It could be the routing on th ePIX, seeing as your PPTP pool of addresses is in the same subnet as your inside interface, the PIX may be sending traffic to your PPTP clients back out the inside interface.
You shouldn't need the route. What happens when you attempt to connect? Are you sure your settings are correct on your pc? Are you taking the default settings with the included pptp vpn connection in Windows XP/2000?
By the way, using the 192.x.x.x networks for your internal and your pptp pool, causes issues when you start trying to surf the internet while connected to the vpn. If everything is new and not hard to change, I would do an internal network of 10.x.x.x and a pptp pool of 192.x.x.x.
P.S., before someone suggests, using split tunnel, that really doesn't work so well without using the Cisco VPN client and IPSEC.
I guess there is no problems if u have both ur inside interface 2 b in d same subnet as d VPN pool. Till date I had a perfectly working config 4 past 4-5 mths. I have recently migrated 2 192.168.x.x n/w 4 VPN & my inside n/w is 172.16.x.x. Also if I am not wrong d concept of split tunneling only works with Cisco VPN client. But inspite of making d IP addressing scheme change in my n/w I face d exact problem as mentioned in this post. Even I have put up a similar post but I have not found any successful replies. If I chk my f/w logs it shows a msg saying tht d traffic on d outside interface is not IPSec. Thus I get correctly authenticated using windows xp inbuilt PPTP VPN but no data xfer happens. But when I connect using d Cisco VPN client it works perfectly (with Split tunneling enabled). Even I wud appreciate sum help on this.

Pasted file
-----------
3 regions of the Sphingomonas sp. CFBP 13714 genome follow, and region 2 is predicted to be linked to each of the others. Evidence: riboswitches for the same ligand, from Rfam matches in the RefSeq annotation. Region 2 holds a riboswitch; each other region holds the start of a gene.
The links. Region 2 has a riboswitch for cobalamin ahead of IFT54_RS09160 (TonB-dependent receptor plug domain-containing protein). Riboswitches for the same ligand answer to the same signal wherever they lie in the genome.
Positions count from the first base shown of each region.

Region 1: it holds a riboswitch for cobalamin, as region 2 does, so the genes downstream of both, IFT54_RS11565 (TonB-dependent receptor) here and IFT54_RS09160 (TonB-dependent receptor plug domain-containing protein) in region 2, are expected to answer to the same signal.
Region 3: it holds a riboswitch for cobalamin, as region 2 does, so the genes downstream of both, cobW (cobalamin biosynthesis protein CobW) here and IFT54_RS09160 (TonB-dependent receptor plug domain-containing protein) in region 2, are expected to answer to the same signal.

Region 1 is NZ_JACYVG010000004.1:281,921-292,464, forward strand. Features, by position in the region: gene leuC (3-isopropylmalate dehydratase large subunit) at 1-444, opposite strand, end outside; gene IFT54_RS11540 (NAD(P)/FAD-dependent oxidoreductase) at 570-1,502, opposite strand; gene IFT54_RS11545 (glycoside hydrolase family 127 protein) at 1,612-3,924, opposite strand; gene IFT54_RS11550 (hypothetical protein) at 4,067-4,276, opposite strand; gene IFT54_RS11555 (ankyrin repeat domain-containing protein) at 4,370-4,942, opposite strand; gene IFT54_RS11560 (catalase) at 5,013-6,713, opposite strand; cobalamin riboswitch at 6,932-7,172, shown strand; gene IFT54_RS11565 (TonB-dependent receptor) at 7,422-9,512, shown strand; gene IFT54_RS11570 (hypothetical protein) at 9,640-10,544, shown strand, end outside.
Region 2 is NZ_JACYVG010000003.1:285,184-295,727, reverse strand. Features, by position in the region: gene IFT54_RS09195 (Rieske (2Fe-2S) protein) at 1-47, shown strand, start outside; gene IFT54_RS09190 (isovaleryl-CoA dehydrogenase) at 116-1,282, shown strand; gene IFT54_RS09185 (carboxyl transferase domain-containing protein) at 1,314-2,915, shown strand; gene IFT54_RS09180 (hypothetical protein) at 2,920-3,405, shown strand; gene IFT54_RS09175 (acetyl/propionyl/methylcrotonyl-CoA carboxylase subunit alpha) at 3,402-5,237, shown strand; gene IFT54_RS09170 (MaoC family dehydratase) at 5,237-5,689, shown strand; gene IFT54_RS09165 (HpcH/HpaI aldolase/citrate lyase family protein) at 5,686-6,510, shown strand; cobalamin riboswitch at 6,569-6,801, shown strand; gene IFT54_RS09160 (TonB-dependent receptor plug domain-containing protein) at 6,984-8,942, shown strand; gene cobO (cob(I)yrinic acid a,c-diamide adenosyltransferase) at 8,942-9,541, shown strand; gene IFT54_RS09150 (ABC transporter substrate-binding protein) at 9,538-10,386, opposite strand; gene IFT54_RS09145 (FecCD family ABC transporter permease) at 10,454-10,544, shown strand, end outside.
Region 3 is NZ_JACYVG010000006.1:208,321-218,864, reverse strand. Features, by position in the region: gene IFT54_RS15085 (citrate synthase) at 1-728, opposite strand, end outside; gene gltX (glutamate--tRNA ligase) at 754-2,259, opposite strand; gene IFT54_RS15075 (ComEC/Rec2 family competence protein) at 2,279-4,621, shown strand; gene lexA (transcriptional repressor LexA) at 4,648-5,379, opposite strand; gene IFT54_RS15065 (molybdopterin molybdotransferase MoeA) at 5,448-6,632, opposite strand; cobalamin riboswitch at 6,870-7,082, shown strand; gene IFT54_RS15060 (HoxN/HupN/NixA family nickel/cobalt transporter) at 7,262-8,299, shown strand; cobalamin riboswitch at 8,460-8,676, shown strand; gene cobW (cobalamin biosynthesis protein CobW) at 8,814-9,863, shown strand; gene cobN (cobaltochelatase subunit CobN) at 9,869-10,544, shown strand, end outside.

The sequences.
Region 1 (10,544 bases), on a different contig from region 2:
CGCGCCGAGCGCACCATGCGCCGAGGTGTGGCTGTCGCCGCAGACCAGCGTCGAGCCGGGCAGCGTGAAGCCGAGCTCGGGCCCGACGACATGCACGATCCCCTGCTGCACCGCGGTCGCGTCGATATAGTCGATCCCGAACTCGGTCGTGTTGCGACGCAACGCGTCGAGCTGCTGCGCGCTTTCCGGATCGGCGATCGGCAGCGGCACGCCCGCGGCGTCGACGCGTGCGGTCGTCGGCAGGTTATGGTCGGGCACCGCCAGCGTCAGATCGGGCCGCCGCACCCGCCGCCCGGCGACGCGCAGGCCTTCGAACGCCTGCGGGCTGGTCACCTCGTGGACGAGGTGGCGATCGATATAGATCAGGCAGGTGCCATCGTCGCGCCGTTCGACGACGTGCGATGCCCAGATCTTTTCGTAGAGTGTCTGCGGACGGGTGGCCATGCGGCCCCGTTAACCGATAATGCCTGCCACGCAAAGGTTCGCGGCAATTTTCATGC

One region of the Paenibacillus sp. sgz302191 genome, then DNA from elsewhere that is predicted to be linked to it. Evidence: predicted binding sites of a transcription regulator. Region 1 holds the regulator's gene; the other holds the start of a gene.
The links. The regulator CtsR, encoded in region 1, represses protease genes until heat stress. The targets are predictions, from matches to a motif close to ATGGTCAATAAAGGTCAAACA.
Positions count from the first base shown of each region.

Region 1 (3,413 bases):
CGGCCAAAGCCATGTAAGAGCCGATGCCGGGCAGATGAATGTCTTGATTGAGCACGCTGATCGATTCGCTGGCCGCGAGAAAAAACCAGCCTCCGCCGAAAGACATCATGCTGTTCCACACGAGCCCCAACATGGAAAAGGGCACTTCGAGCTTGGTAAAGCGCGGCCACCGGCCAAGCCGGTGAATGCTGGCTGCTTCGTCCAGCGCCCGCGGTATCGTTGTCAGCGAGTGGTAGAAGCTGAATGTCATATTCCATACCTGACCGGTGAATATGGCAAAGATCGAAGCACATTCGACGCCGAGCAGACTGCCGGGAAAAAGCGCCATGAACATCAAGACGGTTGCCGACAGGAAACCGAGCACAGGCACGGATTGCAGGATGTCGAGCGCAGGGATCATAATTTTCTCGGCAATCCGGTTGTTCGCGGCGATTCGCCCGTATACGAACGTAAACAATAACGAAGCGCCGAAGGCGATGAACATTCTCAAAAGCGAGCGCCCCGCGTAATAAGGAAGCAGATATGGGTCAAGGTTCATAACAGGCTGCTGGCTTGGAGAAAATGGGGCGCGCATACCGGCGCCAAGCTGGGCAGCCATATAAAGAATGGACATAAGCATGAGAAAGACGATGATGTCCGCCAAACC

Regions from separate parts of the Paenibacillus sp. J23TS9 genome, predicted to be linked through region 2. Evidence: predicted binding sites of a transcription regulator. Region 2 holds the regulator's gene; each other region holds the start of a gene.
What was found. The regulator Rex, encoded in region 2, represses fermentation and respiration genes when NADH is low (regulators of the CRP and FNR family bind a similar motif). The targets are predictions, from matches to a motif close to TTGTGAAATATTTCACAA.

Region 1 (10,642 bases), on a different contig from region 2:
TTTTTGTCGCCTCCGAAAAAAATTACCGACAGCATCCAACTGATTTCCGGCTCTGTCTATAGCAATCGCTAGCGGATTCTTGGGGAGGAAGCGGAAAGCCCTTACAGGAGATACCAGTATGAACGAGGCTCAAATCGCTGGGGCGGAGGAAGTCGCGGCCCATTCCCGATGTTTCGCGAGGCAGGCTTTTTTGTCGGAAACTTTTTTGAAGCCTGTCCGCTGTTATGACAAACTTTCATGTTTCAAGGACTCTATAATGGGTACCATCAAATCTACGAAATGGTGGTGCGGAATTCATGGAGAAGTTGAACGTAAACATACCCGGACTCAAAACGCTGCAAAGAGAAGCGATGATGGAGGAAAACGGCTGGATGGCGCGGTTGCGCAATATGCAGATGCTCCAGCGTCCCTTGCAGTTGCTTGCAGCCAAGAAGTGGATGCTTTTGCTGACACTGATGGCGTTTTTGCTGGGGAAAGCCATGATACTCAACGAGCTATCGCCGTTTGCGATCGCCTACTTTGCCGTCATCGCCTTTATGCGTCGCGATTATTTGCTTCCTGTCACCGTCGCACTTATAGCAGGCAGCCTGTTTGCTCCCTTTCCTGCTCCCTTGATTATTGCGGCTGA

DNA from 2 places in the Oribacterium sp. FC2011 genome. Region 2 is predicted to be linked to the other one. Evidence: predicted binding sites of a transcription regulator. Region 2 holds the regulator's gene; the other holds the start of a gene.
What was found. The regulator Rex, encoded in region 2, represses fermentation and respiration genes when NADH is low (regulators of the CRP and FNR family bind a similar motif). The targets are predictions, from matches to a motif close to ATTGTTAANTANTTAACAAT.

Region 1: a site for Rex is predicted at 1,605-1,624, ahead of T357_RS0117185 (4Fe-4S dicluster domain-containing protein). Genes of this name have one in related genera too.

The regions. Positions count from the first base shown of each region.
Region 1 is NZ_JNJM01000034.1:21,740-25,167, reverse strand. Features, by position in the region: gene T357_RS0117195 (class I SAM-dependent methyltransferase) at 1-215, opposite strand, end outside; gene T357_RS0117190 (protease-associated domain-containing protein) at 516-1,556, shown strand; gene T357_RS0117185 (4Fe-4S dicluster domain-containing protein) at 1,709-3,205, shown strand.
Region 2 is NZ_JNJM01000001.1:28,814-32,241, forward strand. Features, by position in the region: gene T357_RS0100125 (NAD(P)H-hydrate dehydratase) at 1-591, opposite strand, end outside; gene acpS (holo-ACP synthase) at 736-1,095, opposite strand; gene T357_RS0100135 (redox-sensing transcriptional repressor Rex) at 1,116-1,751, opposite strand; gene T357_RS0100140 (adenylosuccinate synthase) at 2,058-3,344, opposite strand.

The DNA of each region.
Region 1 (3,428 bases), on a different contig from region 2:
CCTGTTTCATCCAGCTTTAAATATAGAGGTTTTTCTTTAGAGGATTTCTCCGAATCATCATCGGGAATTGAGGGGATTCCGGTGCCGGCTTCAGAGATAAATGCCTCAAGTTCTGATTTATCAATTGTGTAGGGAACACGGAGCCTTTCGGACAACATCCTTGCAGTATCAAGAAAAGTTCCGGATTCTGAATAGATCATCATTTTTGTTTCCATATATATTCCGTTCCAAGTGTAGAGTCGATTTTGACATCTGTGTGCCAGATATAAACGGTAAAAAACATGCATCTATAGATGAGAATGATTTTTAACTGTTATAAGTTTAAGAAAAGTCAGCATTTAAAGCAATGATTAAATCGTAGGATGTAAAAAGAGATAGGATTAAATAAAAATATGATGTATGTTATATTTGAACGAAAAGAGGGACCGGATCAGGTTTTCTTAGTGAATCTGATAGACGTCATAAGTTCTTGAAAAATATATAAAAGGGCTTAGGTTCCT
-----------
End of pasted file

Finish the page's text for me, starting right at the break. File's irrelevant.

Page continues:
Table of ContentsIntroductionVersion HistoryPossible Future
UpdatesDocuments PurposeNAT Operation in ASA 8.3+ SectionsRule Types
Network Object NATTwice NAT / Manual NATRule Types used per SectionNAT
Types used with Twice NAT / Manual NAT and Network Obje...
Table of Contents Introduction:This document describes details on how
NAT-T works. Background: ESP encrypts all critical information,
encapsulating the entire inner TCP/UDP datagram within an ESP header.
ESP is an IP protocol in the same sense that TCP an...